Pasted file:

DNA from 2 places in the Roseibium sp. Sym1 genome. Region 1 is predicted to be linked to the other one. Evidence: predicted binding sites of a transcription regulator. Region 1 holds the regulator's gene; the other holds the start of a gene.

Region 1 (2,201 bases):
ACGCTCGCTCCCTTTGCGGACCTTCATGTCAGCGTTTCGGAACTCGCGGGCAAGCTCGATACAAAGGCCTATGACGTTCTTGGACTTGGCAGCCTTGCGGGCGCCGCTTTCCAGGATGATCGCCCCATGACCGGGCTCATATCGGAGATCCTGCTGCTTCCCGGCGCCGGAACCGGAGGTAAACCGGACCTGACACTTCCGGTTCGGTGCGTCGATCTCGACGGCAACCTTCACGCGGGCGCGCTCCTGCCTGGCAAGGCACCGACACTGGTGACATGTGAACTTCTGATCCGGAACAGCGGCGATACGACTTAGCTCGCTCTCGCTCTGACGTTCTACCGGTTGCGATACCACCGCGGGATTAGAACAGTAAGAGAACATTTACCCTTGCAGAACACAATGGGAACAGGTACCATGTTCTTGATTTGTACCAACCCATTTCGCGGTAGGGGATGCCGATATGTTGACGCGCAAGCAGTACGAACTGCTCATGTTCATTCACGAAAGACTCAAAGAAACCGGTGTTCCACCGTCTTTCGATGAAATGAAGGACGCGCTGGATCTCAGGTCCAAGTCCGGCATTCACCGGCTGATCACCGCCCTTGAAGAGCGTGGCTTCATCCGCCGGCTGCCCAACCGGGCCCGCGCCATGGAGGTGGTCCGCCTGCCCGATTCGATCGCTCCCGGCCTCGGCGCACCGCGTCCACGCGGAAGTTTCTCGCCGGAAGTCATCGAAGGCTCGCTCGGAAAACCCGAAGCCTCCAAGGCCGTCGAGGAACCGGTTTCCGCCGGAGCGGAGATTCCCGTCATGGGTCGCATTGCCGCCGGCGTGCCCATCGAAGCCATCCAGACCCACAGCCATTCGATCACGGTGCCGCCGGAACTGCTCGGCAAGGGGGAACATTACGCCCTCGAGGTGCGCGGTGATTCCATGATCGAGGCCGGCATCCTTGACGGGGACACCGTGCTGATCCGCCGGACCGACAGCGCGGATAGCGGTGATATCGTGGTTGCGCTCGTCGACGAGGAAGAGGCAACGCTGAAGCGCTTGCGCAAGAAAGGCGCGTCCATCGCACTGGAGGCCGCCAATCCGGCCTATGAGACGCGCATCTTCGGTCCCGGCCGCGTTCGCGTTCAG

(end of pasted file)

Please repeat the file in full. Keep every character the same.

DNA from 2 places in the Roseibium sp. Sym1 genome. Region 1 is predicted to be linked to the other one. Evidence: predicted binding sites of a transcription regulator. Region 1 holds the regulator's gene; the other holds the start of a gene.

Region 1 (2,201 bases):
ACGCTCGCTCCCTTTGCGGACCTTCATGTCAGCGTTTCGGAACTCGCGGGCAAGCTCGATACAAAGGCCTATGACGTTCTTGGACTTGGCAGCCTTGCGGGCGCCGCTTTCCAGGATGATCGCCCCATGACCGGGCTCATATCGGAGATCCTGCTGCTTCCCGGCGCCGGAACCGGAGGTAAACCGGACCTGACACTTCCGGTTCGGTGCGTCGATCTCGACGGCAACCTTCACGCGGGCGCGCTCCTGCCTGGCAAGGCACCGACACTGGTGACATGTGAACTTCTGATCCGGAACAGCGGCGATACGACTTAGCTCGCTCTCGCTCTGACGTTCTACCGGTTGCGATACCACCGCGGGATTAGAACAGTAAGAGAACATTTACCCTTGCAGAACACAATGGGAACAGGTACCATGTTCTTGATTTGTACCAACCCATTTCGCGGTAGGGGATGCCGATATGTTGACGCGCAAGCAGTACGAACTGCTCATGTTCATTCACGAAAGACTCAAAGAAACCGGTGTTCCACCGTCTTTCGATGAAATGAAGGACGCGCTGGATCTCAGGTCCAAGTCCGGCATTCACCGGCTGATCACCGCCCTTGAAGAGCGTGGCTTCATCCGCCGGCTGCCCAACCGGGCCCGCGCCATGGAGGTGGTCCGCCTGCCCGATTCGATCGCTCCCGGCCTCGGCGCACCGCGTCCACGCGGAAGTTTCTCGCCGGAAGTCATCGAAGGCTCGCTCGGAAAACCCGAAGCCTCCAAGGCCGTCGAGGAACCGGTTTCCGCCGGAGCGGAGATTCCCGTCATGGGTCGCATTGCCGCCGGCGTGCCCATCGAAGCCATCCAGACCCACAGCCATTCGATCACGGTGCCGCCGGAACTGCTCGGCAAGGGGGAACATTACGCCCTCGAGGTGCGCGGTGATTCCATGATCGAGGCCGGCATCCTTGACGGGGACACCGTGCTGATCCGCCGGACCGACAGCGCGGATAGCGGTGATATCGTGGTTGCGCTCGTCGACGAGGAAGAGGCAACGCTGAAGCGCTTGCGCAAGAAAGGCGCGTCCATCGCACTGGAGGCCGCCAATCCGGCCTATGAGACGCGCATCTTCGGTCCCGGCCGCGTTCGCGTTCAG